Wisconsin Cheese Makers' Association / Proceedings of the Wisconsin Cheese Makers' Association forty-third annual convention November 14, 15, 1934 assembled in the Eagles Auditorium Sheboygan, Wisconsin
Phillips, C. A.
The California cheese industry. How makers are paid, pp. 49-52 PDF (919.8 KB)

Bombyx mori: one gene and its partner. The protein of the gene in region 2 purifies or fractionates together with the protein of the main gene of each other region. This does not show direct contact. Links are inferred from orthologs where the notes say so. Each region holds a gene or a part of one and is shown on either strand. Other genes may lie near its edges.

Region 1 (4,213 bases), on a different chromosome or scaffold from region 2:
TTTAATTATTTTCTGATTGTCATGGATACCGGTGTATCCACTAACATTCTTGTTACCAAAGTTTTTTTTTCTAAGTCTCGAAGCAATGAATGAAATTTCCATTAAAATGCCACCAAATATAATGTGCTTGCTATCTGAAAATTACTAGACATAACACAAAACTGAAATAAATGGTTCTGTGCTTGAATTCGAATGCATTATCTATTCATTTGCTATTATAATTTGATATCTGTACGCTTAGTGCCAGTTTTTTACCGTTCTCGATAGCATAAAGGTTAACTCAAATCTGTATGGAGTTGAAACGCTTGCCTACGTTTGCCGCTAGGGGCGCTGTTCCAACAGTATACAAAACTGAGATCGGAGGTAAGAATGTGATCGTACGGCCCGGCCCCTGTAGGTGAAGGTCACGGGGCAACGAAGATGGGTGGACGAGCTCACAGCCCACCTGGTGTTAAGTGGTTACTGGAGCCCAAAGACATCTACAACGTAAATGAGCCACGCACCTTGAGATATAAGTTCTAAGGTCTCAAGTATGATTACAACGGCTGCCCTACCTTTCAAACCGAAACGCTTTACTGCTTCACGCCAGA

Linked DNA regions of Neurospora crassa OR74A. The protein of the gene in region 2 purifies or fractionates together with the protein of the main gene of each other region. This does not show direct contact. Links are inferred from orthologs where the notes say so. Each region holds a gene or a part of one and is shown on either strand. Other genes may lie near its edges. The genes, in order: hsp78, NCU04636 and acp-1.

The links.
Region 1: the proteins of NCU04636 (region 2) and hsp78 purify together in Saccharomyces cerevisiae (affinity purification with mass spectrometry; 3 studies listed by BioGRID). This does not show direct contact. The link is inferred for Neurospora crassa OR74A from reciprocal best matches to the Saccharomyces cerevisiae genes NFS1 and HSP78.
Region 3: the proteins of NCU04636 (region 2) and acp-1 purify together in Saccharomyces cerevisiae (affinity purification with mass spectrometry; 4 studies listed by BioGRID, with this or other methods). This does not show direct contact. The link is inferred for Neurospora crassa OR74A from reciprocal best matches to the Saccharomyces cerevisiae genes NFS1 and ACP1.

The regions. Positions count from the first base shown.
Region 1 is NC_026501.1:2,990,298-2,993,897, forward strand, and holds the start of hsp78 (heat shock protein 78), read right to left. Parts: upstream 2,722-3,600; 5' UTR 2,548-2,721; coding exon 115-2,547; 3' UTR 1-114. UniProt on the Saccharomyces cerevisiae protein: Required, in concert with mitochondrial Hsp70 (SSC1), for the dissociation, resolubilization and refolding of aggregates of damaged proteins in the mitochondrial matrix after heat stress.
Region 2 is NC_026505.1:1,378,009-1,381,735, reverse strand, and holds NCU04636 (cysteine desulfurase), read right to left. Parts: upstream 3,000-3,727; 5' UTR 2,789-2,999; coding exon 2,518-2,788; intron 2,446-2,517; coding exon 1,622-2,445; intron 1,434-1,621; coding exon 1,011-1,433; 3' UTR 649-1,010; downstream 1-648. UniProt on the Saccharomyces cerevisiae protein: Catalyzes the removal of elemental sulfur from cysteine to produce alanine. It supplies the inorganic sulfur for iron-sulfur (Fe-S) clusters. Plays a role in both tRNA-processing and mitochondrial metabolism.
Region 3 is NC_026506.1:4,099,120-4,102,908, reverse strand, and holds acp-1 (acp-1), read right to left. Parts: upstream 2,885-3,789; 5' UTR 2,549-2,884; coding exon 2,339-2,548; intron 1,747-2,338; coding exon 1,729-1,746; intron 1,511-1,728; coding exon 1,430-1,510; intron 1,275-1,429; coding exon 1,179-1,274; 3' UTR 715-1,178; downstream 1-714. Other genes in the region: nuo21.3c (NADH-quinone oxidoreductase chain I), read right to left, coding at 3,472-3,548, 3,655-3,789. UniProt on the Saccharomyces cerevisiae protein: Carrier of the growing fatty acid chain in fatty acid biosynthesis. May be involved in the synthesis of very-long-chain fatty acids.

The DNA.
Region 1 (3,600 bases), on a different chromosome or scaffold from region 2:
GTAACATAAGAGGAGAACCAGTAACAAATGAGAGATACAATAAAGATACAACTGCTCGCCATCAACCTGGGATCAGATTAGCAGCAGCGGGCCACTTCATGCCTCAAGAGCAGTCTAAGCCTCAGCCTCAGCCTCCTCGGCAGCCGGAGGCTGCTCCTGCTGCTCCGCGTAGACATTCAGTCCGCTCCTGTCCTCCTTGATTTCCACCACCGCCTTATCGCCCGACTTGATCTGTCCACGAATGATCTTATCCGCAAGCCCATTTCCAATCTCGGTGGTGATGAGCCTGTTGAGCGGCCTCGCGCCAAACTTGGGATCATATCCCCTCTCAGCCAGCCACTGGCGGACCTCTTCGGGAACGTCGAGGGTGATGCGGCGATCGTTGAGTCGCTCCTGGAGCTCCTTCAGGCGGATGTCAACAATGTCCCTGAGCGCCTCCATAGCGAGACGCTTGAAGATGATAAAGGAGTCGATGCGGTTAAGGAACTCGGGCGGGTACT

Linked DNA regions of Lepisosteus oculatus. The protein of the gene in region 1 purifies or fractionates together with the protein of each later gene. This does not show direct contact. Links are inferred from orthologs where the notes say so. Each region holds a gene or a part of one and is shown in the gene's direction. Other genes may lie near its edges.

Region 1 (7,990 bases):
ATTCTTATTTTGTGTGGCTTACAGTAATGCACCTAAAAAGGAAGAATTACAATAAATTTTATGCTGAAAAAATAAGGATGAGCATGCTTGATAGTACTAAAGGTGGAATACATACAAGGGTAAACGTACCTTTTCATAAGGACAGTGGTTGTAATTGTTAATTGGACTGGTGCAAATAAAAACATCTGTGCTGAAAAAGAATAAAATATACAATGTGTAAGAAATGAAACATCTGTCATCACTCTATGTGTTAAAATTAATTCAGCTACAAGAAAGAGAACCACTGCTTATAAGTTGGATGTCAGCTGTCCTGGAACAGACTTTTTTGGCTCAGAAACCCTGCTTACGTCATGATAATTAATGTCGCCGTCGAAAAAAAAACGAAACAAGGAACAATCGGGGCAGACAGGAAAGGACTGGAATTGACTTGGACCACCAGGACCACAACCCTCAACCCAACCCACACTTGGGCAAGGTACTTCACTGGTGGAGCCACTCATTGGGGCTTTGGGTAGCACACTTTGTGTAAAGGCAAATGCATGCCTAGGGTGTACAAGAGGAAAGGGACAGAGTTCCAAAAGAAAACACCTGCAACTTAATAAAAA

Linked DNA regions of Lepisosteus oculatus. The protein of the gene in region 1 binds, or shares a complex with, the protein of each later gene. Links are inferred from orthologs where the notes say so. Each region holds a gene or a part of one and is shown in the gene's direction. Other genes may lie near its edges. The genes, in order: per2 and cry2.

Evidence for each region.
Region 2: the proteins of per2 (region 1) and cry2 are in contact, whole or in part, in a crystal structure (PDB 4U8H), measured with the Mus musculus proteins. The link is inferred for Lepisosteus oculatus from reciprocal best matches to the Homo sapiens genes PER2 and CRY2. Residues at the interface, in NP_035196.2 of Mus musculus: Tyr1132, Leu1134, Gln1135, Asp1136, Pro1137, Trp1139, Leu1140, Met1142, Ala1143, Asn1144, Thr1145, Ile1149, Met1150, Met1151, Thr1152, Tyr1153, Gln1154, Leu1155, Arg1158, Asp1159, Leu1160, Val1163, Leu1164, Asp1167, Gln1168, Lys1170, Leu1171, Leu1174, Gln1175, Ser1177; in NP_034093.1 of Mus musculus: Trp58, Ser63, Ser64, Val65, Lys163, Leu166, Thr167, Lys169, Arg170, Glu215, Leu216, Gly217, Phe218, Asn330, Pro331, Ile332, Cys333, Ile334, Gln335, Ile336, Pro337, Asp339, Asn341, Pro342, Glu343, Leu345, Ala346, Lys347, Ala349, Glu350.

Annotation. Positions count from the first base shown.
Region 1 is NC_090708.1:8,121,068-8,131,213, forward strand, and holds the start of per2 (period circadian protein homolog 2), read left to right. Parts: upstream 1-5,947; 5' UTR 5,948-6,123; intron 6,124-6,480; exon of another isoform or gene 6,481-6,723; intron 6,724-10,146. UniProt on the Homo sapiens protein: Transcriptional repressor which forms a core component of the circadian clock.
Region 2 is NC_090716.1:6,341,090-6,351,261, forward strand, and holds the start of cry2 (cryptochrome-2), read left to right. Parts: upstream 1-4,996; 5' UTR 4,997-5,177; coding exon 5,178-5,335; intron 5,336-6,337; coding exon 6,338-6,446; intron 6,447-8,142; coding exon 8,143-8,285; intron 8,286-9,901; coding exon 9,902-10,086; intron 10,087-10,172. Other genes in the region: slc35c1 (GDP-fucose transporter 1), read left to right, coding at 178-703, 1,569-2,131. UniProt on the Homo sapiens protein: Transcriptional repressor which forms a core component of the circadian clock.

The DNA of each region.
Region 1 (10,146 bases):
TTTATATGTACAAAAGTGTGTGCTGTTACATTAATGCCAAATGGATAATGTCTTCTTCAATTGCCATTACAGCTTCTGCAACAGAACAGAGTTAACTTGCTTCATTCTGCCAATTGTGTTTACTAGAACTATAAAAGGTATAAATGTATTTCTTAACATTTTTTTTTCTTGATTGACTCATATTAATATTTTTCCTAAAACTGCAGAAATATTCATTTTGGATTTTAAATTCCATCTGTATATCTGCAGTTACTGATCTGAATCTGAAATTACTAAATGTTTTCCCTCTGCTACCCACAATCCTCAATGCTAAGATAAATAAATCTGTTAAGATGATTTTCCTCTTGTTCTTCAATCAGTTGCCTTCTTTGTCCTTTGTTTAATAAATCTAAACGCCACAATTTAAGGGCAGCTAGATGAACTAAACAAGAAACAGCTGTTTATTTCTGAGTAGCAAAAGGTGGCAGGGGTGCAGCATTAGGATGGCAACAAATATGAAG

FORTY-THIRD ANNUAL CONVENTION the history and origin of other class mutuals, such as The Lumber- men's Mutual, The Canners Exchange. Study the origin of those great insurance organizations and you will find they were created years ago by the very same conditions that now prevail in the cheese industry. Losses were high, rates were high and nobody wanted the business. Then the trouble was in those industries the same as the trouble is today in this industry, that no individual had enough of that business so that he would take an interest in it. Who is writing the business today in the cheese industry? There is nobody except the local agents of the old line companies who have a few factories each. There is nobody except the farm mutuals who have a few factories in their localities. There is nobody except the general writing companies who have a few factories each. Nobody in particular is writing your insurance. Nobody has enough volume so that they can spend money in servicing it and preventing fires to bring down your cost. No one cares about it, and when your business burns you get.a bad reputation. Now gentlemen, the only thing that the cheese makers mutual is, is a method. It is a method of accumulating a safe volume of this busi- ness into one place so that the management can take an interest in it and can spend money in eliminating hazards and avoiding fires. It is a sound business and a highly specialized business and it will accom- plish its purpose just as surely in the cheese industry as it has in the other industries. This mutual has been made possible by the highly organized condition of the industry. It has been given to you by the activity of this year's officers of your association. Give them credit for it. Thank you. PSEOIDENT WHITING: We will have to have ten minutes each for our last three speakers because we must be ready for this parade. The next we have on our program is "The California Cheese Industry. How Makers are Paid" by Prof. C. A. Phillips of the University of California. I take great pleasure in introducing to you Prof. C. A. Phillips. THE CALIFORNIA CHEESE INDUSTRY. HOW MAKERS ARE PAID By PROFESSOR C. A. PHILLIPS Mr. Chairman, Ladies and Gentlemen: My family and I were for- tunate enough to obtain a year's leave from our work in California and travel during the summer to the eastern coast, before coming back to Wisconsin to spend several months. We arrived in the northwestern county of the State of Connecticut the day they were having a Farm Bureau picnic. The principal address of the day was given by Gover- nor Ross of that state, formerly a professor of Yale University. He had visited California during the previous summer and in the address compared the parched condition of California lands and the dry streams to the beautiful green hillsides of Litchfield County of Con- 49
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